Cleansing Fire

Defending Truth and Tradition in the Roman Catholic Church

It’s Not That Difficult

January 6th, 2010, Promulgated by Gen

The whole furor over the new translation of the Holy Mass is really without basis. The liberals are screaming that we’re rushing into reform (God loves irony), but they don’t even realize that “the most progressive among us is he who realizes we’re on the wrong path, turns around, and goes back from whence he came.” The new translation is simply addressing glaring errors in translation. That’s it!

For example:

The original Latin from the Mass was (and is) “et cum spiritu tuo.” That does not mean, “And also with you.” The words, literally and without self-interpretation are “And” “With” “Spirit” “Your.” This, obviously, turns to “And with your spirit.”

Another example:

From the creed which is recited (chanted?) at Mass: “consubstantialem patri, per quem omnia facta sunt.” Literally, it should be “consubstantial with the father, from whom all was made.” Of course, “one in being with” carries the same meaning, but it’s not the accurate translation. It’s not what the prayer really says. Isn’t it obvious that we should pray the prayers of the Church, and not some poor Latin scholar who decided we couldn’t handle the real translation?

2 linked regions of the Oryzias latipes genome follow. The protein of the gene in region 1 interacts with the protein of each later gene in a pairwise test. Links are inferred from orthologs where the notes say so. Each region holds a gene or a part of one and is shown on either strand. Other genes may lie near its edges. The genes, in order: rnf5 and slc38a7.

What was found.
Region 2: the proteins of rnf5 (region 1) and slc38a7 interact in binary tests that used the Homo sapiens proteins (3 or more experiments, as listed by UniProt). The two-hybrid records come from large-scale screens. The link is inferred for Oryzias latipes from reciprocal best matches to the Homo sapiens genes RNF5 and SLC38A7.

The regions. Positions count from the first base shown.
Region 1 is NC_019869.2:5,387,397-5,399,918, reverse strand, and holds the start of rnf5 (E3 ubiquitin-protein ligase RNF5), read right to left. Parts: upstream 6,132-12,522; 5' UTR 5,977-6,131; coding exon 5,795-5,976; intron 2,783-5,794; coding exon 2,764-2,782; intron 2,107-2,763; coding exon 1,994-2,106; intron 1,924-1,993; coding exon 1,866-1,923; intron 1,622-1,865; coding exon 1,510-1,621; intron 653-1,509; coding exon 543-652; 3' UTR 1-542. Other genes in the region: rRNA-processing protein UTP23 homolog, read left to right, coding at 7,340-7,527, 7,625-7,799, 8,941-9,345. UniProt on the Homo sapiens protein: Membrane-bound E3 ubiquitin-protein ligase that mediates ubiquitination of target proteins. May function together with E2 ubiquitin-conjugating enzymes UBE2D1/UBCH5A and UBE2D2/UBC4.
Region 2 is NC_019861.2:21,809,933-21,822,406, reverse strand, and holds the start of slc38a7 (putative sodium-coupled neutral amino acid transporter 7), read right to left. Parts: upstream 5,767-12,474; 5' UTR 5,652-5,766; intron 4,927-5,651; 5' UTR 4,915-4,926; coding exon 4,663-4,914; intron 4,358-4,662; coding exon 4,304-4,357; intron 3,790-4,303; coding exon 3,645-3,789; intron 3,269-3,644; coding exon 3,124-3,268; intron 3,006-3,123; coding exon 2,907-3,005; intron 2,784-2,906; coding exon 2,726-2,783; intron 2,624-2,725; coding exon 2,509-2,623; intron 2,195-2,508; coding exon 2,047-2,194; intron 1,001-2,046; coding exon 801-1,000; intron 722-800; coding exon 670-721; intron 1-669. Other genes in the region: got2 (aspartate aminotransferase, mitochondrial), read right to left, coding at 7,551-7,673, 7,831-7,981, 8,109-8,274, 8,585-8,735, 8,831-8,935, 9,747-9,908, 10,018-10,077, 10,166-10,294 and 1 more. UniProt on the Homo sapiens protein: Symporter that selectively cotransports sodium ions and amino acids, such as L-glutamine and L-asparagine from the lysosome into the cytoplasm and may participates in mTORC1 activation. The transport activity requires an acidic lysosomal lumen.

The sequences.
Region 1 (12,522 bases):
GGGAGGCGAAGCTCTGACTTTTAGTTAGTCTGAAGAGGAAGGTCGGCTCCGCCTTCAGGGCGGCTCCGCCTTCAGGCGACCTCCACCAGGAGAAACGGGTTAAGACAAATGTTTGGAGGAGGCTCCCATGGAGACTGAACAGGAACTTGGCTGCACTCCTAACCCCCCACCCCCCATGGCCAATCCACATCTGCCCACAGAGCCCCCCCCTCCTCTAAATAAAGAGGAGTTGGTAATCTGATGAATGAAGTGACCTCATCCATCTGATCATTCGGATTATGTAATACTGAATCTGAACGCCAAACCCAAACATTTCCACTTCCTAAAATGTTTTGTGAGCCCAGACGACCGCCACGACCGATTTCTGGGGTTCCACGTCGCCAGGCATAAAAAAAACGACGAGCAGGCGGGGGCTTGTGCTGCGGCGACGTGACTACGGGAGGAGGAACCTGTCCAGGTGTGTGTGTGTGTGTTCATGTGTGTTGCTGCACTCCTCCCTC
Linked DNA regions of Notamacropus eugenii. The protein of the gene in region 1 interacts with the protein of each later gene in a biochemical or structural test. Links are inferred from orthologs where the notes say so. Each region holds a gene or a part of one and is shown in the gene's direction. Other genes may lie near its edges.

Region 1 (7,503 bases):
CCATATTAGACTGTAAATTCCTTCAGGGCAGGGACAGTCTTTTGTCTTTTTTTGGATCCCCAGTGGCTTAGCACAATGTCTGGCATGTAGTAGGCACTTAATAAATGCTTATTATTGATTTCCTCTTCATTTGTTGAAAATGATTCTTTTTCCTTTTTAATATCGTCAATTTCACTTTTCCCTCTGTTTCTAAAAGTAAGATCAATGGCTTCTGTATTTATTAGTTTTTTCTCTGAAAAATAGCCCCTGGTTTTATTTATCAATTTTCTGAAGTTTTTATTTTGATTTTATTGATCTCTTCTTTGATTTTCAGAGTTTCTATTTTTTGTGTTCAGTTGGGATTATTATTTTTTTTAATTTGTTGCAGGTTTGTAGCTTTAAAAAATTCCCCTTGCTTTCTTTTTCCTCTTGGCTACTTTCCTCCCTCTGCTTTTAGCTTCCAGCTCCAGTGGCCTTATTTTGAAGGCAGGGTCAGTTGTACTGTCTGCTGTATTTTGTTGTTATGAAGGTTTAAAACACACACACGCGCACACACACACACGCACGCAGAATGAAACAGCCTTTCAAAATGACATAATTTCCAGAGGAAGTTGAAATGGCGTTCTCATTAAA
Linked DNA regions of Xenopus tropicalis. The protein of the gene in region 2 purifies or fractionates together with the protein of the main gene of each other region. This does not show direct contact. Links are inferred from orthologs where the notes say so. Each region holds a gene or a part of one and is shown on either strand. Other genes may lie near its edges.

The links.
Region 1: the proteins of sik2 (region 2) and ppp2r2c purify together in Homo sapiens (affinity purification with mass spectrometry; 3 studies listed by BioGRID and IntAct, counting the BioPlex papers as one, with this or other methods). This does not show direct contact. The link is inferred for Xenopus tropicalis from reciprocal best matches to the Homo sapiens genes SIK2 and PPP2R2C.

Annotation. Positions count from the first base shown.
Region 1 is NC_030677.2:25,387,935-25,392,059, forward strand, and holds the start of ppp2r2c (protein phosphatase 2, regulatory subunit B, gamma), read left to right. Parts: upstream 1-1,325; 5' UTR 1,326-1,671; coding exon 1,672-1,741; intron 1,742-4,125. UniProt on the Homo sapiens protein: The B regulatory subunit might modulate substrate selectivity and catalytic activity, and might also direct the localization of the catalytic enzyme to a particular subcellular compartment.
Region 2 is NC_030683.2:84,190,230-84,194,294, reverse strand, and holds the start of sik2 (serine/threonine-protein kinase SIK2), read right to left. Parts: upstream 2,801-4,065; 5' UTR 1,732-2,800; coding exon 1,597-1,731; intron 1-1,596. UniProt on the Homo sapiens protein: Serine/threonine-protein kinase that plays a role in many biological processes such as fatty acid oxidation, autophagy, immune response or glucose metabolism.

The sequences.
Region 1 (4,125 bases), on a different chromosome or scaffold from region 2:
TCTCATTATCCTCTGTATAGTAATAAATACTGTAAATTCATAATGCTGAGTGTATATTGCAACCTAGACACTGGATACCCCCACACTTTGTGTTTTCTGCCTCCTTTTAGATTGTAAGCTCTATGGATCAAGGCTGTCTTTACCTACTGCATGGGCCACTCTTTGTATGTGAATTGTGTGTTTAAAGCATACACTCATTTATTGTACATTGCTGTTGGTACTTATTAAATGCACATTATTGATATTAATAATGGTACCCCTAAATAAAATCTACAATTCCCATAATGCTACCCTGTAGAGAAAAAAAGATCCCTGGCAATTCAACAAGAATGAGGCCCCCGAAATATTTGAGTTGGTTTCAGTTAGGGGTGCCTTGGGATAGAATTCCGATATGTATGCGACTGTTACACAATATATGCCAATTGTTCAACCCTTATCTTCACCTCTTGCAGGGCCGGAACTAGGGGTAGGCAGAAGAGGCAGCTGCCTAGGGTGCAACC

If you look at the French language Mass, it has retained much of the beauty and sophistication of Latin, even though it’s in the vernacular. Indeed, instead of keeping “amen,” the French say (and have said for centuries) “ainsi-soit-il.” Literally, this means, “thus it is,” or “thus let it be.” This goes back, all the way to the original meaning of “amen.”

Why is it that people oppose the new language of the Mass? Is it because it attempts to raise the liturgy from off the dung hill onto which so many leftists, communists, atheists, and nominal Catholics have cast it? Is it because we can’t bear to translate “fratres,” “brothers,” as it ought to be? It doesn’t mean, “brothers and sisters.” It means “brethren,” pure and simple.

(St. Jerome – translator of the Bible from Greek, Hebrew into Latin)

Anyone who opposes the will of the English-speaking bishops regarding this translation is guilty of sedition against the Holy Catholic Church. It is the will of the bishops, plural, who almost unanimously passed this. For forty years, orthodox-minded Catholics have been subjugated by those who imposed political and gender-based agendas onto the Holy Mother Church. She has begun to shake these fetters of error off, and look at the filth that rains down with the shattered links of liberalism. Nothing but lies and a hatred of the Truth. The pope says “yes,” – that’s good enough for me.

“As for me and my house, we shall follow the Lord.”

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3 Responses to “It’s Not That Difficult”

  1. Ben Anderson says:

    good series of posts. i'm curious – is it public knowledge which bishops were in favor/opposed to the new translation?

  2. Gen says:

    I'm sure we could poke around and find it somewhere.

  3. Rob says:

    If the revised translations are the Church's will, and it very well appears that this is true, then our priests and bishops should get behind it 100%. All the foot dragging by priests is causing division and anger. Very un-priestly.

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